The media (and a whole lot of police) descend upon the French city of Montpellier today as the country looks to its first same-sex wedding:
The first gay wedding in France on Wednesday will be anything but a private and quiet affair. Echoing months of acrimonious debate over a same-sex marriage law that was approved by lawmakers in April, the historic nuptials were set to feature partisan politics, security concerns and frenzied media coverage.
Frigide Barjot, a stand-up comedian who has led France’s anti-gay marriage movement, has urged opponents of the law to stay away from Wednesday’s wedding. But organisers and local police were taking no chances, beefing up security around the mayor’s office and keeping riot police on standby.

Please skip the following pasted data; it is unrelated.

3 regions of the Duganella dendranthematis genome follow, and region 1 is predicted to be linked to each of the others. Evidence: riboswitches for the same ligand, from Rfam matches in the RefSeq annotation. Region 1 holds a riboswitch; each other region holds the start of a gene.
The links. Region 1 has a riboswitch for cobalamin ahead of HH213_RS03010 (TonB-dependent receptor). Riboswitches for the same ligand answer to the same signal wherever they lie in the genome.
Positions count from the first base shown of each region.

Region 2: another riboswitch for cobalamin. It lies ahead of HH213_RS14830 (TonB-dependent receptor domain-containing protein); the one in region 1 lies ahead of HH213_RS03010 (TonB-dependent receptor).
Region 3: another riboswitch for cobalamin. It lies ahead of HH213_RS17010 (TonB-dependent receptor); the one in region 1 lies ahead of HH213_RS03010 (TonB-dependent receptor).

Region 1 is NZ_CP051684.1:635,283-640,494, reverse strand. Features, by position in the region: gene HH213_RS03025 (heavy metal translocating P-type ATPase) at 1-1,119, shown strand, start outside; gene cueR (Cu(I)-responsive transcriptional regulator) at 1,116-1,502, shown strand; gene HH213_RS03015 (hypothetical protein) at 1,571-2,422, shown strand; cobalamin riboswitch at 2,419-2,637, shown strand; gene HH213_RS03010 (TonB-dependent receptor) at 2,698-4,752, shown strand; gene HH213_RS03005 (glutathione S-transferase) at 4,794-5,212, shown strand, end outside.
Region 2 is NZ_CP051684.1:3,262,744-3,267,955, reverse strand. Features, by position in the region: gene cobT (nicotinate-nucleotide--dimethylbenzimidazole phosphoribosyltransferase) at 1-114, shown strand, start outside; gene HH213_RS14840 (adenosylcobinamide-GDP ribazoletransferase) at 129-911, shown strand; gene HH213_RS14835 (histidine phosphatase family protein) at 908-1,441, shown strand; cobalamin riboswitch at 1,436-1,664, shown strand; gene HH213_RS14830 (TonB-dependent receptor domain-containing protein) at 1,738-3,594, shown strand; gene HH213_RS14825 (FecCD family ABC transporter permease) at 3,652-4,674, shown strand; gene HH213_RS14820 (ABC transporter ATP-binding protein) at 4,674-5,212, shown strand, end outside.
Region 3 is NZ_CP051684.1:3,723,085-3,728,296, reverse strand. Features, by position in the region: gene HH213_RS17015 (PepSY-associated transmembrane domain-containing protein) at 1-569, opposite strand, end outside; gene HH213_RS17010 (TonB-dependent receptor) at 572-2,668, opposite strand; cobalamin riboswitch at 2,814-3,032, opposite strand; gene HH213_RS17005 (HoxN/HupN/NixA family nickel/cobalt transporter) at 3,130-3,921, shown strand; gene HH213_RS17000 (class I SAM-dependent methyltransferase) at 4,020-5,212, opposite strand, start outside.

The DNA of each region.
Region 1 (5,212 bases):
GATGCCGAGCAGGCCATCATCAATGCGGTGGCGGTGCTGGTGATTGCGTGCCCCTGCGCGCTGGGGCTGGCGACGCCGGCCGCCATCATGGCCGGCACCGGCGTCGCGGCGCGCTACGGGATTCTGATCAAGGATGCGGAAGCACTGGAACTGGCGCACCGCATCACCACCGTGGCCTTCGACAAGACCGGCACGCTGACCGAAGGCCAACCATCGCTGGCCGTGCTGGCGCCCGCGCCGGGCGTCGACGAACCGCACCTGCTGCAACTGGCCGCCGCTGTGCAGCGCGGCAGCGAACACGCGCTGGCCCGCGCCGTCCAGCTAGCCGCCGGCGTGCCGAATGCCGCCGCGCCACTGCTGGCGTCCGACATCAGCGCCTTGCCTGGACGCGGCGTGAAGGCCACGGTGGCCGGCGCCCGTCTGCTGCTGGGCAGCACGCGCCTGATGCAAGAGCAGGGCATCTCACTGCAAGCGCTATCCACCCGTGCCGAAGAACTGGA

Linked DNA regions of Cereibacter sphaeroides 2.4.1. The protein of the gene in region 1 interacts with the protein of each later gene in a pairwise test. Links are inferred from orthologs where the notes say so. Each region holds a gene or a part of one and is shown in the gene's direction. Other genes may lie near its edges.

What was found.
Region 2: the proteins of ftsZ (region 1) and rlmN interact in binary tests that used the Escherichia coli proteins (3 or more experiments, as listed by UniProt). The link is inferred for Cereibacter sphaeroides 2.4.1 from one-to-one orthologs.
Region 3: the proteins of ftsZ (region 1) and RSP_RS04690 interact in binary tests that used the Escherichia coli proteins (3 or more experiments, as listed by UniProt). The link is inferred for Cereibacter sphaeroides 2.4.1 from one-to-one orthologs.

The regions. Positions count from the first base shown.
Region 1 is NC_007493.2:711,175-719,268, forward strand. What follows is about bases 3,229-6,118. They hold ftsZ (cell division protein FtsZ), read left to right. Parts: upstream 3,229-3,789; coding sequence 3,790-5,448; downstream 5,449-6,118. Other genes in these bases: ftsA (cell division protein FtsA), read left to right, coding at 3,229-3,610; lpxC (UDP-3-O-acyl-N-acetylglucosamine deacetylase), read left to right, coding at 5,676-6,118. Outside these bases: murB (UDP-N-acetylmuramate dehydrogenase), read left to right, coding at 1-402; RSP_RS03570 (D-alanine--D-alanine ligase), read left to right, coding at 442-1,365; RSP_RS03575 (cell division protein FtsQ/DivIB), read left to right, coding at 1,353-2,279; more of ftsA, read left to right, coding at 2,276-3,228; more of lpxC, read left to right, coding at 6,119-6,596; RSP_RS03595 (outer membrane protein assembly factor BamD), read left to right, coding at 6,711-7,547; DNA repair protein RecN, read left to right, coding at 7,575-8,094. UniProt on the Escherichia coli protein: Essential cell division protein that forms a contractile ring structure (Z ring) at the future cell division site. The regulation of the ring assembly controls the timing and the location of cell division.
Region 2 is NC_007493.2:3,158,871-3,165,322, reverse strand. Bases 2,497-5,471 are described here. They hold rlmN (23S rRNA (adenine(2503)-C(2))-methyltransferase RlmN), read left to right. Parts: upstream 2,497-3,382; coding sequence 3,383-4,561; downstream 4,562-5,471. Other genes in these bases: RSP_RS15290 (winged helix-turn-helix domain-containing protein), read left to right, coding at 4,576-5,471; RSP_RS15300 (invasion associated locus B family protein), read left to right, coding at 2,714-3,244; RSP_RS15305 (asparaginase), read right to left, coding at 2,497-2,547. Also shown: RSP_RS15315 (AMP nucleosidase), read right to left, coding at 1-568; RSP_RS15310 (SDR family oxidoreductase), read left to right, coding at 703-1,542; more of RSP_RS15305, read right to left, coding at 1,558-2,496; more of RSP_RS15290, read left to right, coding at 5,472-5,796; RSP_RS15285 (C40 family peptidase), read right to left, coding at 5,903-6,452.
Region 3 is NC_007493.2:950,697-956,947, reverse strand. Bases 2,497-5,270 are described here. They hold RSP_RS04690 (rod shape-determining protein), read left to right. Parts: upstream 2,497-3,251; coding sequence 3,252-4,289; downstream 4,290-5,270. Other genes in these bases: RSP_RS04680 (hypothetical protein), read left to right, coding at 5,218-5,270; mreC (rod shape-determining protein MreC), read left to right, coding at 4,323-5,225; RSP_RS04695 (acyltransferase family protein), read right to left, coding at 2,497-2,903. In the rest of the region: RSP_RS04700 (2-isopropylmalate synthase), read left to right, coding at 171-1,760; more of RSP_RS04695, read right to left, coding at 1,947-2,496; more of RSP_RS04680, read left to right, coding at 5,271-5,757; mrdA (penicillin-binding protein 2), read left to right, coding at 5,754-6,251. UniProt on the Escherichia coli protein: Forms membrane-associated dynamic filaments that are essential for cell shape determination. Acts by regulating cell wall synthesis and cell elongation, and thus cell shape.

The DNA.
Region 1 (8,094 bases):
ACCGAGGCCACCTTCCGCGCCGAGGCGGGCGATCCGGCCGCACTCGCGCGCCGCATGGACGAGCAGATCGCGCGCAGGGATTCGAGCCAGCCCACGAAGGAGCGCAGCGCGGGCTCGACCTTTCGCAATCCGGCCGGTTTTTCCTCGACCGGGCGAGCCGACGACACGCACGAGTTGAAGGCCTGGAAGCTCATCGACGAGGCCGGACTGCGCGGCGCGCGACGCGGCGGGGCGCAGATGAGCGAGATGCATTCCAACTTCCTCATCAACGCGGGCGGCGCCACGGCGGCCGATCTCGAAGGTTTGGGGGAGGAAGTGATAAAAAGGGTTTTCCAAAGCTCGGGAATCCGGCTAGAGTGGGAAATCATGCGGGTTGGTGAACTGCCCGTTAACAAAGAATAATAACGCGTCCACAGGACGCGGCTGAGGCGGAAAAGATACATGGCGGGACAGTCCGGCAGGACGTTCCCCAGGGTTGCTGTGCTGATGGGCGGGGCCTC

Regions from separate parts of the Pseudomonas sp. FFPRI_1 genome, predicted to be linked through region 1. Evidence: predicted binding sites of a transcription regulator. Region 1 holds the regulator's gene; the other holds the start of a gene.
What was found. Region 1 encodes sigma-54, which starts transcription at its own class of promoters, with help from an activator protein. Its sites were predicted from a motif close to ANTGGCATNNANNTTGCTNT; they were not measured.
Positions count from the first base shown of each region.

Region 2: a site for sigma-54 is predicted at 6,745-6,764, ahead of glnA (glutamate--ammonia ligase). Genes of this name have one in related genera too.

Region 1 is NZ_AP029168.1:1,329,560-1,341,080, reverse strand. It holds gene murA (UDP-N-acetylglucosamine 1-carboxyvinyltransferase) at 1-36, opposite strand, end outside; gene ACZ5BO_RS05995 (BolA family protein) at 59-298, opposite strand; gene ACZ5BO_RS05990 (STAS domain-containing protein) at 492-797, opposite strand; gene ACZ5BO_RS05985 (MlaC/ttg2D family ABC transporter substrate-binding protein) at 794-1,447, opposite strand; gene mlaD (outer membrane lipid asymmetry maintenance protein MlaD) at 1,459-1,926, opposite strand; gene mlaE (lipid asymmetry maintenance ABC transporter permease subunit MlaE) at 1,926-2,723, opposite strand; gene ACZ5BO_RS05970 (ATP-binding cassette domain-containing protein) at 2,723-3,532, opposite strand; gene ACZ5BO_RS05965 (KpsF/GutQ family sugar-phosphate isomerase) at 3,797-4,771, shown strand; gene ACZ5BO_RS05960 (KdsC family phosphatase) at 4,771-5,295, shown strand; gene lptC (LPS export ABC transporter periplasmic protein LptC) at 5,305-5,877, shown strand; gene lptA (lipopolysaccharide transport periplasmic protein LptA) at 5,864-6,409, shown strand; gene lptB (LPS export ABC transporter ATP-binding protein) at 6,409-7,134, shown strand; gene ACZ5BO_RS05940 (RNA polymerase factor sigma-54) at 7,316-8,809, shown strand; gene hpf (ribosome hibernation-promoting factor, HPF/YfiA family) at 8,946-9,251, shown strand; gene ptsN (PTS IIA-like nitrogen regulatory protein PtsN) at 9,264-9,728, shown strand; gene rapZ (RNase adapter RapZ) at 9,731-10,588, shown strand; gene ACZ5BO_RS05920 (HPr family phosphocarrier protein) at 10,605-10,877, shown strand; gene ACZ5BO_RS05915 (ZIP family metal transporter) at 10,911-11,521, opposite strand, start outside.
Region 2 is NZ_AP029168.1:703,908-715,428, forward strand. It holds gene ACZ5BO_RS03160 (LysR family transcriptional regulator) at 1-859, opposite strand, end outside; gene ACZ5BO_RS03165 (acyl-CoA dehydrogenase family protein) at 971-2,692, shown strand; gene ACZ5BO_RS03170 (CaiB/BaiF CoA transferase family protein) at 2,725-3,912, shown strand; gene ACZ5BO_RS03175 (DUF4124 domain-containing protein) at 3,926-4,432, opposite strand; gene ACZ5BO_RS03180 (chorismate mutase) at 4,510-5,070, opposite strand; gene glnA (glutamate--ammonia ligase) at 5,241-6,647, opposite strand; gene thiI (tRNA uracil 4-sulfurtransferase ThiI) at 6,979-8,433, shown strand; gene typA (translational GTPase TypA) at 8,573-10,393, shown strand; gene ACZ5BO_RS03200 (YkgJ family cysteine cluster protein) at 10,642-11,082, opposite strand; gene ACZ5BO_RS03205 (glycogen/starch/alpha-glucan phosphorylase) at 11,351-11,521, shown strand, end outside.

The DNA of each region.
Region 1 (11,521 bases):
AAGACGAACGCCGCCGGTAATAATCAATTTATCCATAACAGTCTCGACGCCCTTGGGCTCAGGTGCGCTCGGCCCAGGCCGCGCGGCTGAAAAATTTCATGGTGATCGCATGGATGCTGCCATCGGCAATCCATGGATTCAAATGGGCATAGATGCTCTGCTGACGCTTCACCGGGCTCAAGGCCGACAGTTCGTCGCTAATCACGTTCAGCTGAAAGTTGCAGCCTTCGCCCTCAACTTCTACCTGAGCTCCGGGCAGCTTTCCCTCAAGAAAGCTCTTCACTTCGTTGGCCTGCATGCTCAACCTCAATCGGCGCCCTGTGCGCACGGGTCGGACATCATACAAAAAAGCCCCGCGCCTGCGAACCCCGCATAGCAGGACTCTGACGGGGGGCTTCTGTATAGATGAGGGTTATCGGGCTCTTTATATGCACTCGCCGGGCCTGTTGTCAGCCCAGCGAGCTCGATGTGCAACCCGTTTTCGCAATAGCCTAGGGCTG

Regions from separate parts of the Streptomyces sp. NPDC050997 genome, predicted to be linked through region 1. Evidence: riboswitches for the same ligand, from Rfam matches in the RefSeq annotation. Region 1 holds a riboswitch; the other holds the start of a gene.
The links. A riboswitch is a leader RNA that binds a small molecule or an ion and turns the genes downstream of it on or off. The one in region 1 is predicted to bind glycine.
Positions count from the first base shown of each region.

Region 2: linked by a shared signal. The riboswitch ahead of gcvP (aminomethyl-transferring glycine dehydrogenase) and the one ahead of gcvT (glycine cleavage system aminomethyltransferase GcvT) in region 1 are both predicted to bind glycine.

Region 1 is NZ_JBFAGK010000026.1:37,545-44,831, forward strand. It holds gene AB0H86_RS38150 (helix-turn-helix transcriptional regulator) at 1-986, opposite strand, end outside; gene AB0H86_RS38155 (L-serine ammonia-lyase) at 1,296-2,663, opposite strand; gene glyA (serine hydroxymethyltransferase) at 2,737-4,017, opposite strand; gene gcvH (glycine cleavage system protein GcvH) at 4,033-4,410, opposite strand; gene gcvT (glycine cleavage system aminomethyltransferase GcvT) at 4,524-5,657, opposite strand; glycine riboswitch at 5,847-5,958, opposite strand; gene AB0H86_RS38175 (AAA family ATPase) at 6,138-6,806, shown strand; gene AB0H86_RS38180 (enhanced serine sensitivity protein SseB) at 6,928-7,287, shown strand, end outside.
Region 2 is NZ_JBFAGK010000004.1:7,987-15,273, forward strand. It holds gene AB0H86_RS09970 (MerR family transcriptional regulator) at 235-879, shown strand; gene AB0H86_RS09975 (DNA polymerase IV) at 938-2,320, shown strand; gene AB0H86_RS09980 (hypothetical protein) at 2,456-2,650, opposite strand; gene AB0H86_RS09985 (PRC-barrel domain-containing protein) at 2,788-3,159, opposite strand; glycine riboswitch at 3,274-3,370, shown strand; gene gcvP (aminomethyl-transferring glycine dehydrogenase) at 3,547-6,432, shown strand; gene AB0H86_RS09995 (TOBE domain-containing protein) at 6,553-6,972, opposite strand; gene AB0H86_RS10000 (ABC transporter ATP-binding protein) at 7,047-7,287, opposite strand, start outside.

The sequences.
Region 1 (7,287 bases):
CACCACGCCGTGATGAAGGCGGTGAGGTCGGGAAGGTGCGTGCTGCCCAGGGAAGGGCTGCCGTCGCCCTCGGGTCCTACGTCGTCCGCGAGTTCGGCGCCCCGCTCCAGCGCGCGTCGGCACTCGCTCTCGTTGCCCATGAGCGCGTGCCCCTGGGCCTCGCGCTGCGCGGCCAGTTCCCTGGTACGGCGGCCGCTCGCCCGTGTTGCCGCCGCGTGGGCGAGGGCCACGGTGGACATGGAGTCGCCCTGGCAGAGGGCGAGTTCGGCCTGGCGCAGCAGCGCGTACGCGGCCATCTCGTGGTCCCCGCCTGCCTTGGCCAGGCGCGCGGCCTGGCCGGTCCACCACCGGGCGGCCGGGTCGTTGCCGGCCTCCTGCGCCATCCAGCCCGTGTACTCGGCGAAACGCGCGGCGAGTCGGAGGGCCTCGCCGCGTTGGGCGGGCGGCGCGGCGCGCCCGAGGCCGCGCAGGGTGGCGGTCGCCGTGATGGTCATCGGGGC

Up to 100 police officers were put on the wedding’s security detail, with another 80 gendarmes ready to back them up, according to the local police prefect’s office.
The civil ceremony that will unite Vincent Autin and Bruno Boileau was moved to a special room in Montpellier’s City Hall to accommodate the more than 500 guests – less than half of whom were actually family or friends of the couple.
Scheduled to start at 5:30pm, the wedding will be presided by Montpellier mayor Hélène Mandroux, a Socialist, and will be broadcast live on the city government’s website.
|Vincent Autin and Bruno Boileau|